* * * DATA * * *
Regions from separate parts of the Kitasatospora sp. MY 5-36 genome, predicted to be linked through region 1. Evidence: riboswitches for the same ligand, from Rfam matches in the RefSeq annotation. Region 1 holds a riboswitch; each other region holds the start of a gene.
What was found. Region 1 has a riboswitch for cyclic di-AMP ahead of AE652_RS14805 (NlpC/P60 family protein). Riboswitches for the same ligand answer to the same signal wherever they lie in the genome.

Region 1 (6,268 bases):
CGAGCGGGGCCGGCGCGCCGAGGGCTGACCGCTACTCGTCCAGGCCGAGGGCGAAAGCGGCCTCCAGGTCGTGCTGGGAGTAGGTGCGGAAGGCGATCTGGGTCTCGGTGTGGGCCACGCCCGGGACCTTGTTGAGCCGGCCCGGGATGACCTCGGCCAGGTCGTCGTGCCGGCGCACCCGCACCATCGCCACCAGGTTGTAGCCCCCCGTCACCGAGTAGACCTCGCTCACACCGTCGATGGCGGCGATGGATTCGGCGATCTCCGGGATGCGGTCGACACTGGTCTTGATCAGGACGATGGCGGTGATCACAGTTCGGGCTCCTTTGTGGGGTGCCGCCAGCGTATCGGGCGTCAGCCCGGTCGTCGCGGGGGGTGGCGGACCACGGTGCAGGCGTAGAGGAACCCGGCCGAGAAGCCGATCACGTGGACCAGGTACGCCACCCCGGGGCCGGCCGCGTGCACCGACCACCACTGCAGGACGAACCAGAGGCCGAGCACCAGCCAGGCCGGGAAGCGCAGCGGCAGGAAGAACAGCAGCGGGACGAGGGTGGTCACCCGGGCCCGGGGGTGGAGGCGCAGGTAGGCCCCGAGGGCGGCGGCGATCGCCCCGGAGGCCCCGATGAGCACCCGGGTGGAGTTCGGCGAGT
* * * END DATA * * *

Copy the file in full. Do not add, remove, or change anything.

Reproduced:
Regions from separate parts of the Kitasatospora sp. MY 5-36 genome, predicted to be linked through region 1. Evidence: riboswitches for the same ligand, from Rfam matches in the RefSeq annotation. Region 1 holds a riboswitch; each other region holds the start of a gene.
What was found. Region 1 has a riboswitch for cyclic di-AMP ahead of AE652_RS14805 (NlpC/P60 family protein). Riboswitches for the same ligand answer to the same signal wherever they lie in the genome.

Region 1 (6,268 bases):
CGAGCGGGGCCGGCGCGCCGAGGGCTGACCGCTACTCGTCCAGGCCGAGGGCGAAAGCGGCCTCCAGGTCGTGCTGGGAGTAGGTGCGGAAGGCGATCTGGGTCTCGGTGTGGGCCACGCCCGGGACCTTGTTGAGCCGGCCCGGGATGACCTCGGCCAGGTCGTCGTGCCGGCGCACCCGCACCATCGCCACCAGGTTGTAGCCCCCCGTCACCGAGTAGACCTCGCTCACACCGTCGATGGCGGCGATGGATTCGGCGATCTCCGGGATGCGGTCGACACTGGTCTTGATCAGGACGATGGCGGTGATCACAGTTCGGGCTCCTTTGTGGGGTGCCGCCAGCGTATCGGGCGTCAGCCCGGTCGTCGCGGGGGGTGGCGGACCACGGTGCAGGCGTAGAGGAACCCGGCCGAGAAGCCGATCACGTGGACCAGGTACGCCACCCCGGGGCCGGCCGCGTGCACCGACCACCACTGCAGGACGAACCAGAGGCCGAGCACCAGCCAGGCCGGGAAGCGCAGCGGCAGGAAGAACAGCAGCGGGACGAGGGTGGTCACCCGGGCCCGGGGGTGGAGGCGCAGGTAGGCCCCGAGGGCGGCGGCGATCGCCCCGGAGGCCCCGATGAGCACCCGGGTGGAGTTCGGCGAGT